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There are some amazing exhibitions not to be missed so please check them out. Below are 5 we recommend.
Part One: Until 4 July 2021
National Gallery of Australia | Canberra
Know My Name: Australian Women Artists 1900 to Now showcases art made by women. Drawn from the National Gallery’s collection and loans from across Australia, it is the most comprehensive presentation of art by women assembled in this country to date.
Told in two parts (Part Two: opens in late July 2021), this exhibition tells a new story of Australian art. Looking at moments in which women created new forms of art and cultural commentary such as feminism, Know My Name highlights creative and intellectual relationships between artists across time.
Until 21 March 2021
GOMA | Brisbane
‘Unfinished Business: The Art of Gordon Bennett’ is the first large-scale exhibition of Bennett’s oeuvre since 2007. The exhibition showcases Bennett’s key series in depth, his most important and admired works, and includes many works which have rarely if ever been exhibited.
Gordon Bennett voraciously consumed art history, current affairs, rap music and fiction, and processed it all into an unflinching critique of how identities are constituted and how history shapes individual and shared cultural conditions. Audiences will experience almost 200 artworks ranging from installation and sculptural assemblage to painting, drawing, video and ceramics.
Until 25 April 2021
NGV Australia | Melbourne
Described as the enfant terrible of Australian art, Ivan Durrant (b. 1947) is a leading exponent of photorealist painting as well as a sculptor, filmmaker, performance artist and writer. Durrant first achieved public notoriety in 1975 when he deposited the carcass of ‘Beverly the cow’ in the NGV forecourt with the intention to shock those who could be horrified at the death of an animal but also happy to eat steak for dinner.
Durrant’s career spans close to five decades. During this time he has produced a remarkable body of work. His most recent paintings have been dubbed ‘supraphotolism’, a term coined to describe a style of working that goes beyond ‘super-realism’ or photorealism’s accurate mimicking of the photograph. Ivan Durrant: Barrier Draw traces the evolution of Durrant’s extraordinarily diverse artistic career. It includes his earliest folk paintings made in response to his childhood experiences of country life; the realist paintings, short films and sculptures of the 1970s and 80s, including his popular race track and movie star series; his controversial and politically motivated performance works – through to his evocative ‘soft-focus’ shed, football and racing paintings of the 1990s and 2000s. In addition to existing works, Durrant has produced a new larger-than-life sculpture to astonish visitors to the exhibition.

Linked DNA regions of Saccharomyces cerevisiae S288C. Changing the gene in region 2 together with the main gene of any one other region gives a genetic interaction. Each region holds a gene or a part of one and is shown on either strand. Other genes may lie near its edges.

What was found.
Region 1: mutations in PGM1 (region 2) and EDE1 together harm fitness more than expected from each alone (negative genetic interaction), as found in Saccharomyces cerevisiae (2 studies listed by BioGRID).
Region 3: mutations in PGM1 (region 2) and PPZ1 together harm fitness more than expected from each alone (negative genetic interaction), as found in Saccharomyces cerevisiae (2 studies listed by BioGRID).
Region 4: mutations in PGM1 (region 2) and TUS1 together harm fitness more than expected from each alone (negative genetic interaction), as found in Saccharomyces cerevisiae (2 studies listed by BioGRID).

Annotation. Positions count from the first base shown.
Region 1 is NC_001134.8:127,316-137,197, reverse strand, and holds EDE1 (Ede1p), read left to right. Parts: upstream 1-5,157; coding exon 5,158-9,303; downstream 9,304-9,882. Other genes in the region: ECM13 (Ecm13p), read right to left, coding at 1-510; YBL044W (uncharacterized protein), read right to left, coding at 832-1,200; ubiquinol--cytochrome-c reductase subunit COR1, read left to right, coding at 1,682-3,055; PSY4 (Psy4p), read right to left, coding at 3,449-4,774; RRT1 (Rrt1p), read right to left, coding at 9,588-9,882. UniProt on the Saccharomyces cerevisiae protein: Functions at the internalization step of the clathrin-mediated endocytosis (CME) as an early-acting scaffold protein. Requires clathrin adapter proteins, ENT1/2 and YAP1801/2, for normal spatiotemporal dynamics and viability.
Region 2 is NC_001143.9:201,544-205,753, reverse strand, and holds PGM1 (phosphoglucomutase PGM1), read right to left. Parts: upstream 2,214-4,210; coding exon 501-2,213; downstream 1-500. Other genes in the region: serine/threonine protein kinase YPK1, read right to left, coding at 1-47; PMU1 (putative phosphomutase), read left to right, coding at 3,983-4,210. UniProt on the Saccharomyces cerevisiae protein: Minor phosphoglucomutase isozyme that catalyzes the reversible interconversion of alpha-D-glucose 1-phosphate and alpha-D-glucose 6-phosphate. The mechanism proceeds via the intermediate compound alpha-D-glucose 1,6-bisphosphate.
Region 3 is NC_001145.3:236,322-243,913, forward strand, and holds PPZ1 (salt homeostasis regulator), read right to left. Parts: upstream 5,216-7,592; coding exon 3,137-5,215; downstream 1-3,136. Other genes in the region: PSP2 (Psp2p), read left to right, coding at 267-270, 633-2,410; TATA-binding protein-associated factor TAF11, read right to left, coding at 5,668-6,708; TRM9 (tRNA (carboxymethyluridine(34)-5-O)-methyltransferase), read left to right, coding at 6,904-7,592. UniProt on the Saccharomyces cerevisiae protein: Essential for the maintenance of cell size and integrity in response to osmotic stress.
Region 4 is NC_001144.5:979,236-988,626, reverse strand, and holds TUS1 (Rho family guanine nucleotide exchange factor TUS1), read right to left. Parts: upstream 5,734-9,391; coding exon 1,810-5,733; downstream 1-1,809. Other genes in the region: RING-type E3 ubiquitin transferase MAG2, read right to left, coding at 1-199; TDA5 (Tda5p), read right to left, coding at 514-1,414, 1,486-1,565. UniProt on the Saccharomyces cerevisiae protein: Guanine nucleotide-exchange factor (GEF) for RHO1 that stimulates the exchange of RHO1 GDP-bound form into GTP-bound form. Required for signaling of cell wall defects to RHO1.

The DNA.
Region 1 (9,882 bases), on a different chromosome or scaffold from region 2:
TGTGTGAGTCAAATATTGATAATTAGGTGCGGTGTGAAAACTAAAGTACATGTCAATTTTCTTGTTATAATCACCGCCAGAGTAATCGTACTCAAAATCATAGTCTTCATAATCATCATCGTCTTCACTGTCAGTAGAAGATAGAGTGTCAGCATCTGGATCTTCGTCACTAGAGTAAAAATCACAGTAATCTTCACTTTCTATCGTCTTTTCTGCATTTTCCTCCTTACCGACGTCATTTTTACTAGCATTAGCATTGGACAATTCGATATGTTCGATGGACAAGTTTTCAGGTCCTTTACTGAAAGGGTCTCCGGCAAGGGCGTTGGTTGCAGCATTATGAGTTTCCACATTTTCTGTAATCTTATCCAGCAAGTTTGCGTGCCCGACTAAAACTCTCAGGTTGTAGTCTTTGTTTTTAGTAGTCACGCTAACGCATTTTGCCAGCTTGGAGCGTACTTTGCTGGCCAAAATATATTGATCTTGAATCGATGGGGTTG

Until 28 February 2021
Museum of Contemporary Art | Sydney
Lose yourself in the work of influential Australian Chinese artist Lindy Lee. Slow down and take in shimmering, meditative and thought-provoking works in her largest survey exhibition to date, which draws on her experience of living between two cultures.
Using a spectacular array of processes which include flinging molten bronze, burning paper and allowing the rain to transform surfaces, Lee draws on her Australian and Chinese heritage to develop works that engage with the history of art, cultural authenticity, personal identity and the cosmos. Key influences are the philosophies of Daoism and Ch’an (Zen) Buddhism, which explore the connections between humanity and nature.
Until 14 February 2021
Art Gallery of NSW | Sydney
The most significant retrospective of Australian impressionist artist Arthur Streeton ever held.
Arthur Streeton’s brilliant evocations of light, land and sea are amongst the most enduring and popular paintings for many Australians. His sun-drenched impressionist landscapes from the 1880s, joyful depictions of Sydney Harbour in the 1890s, and pastoral paintings from the 1920s and 30s continue to define an image of our unique environment.
Streeton presents a fresh look at these much-loved works, enriched by a selection from the artist’s international career in Egypt, England, Italy and WWI France. Streeton’s environmental activism on his return to Australia in the 1920s led to paintings which are prescient of our current highly charged debates on the destruction of the natural world.
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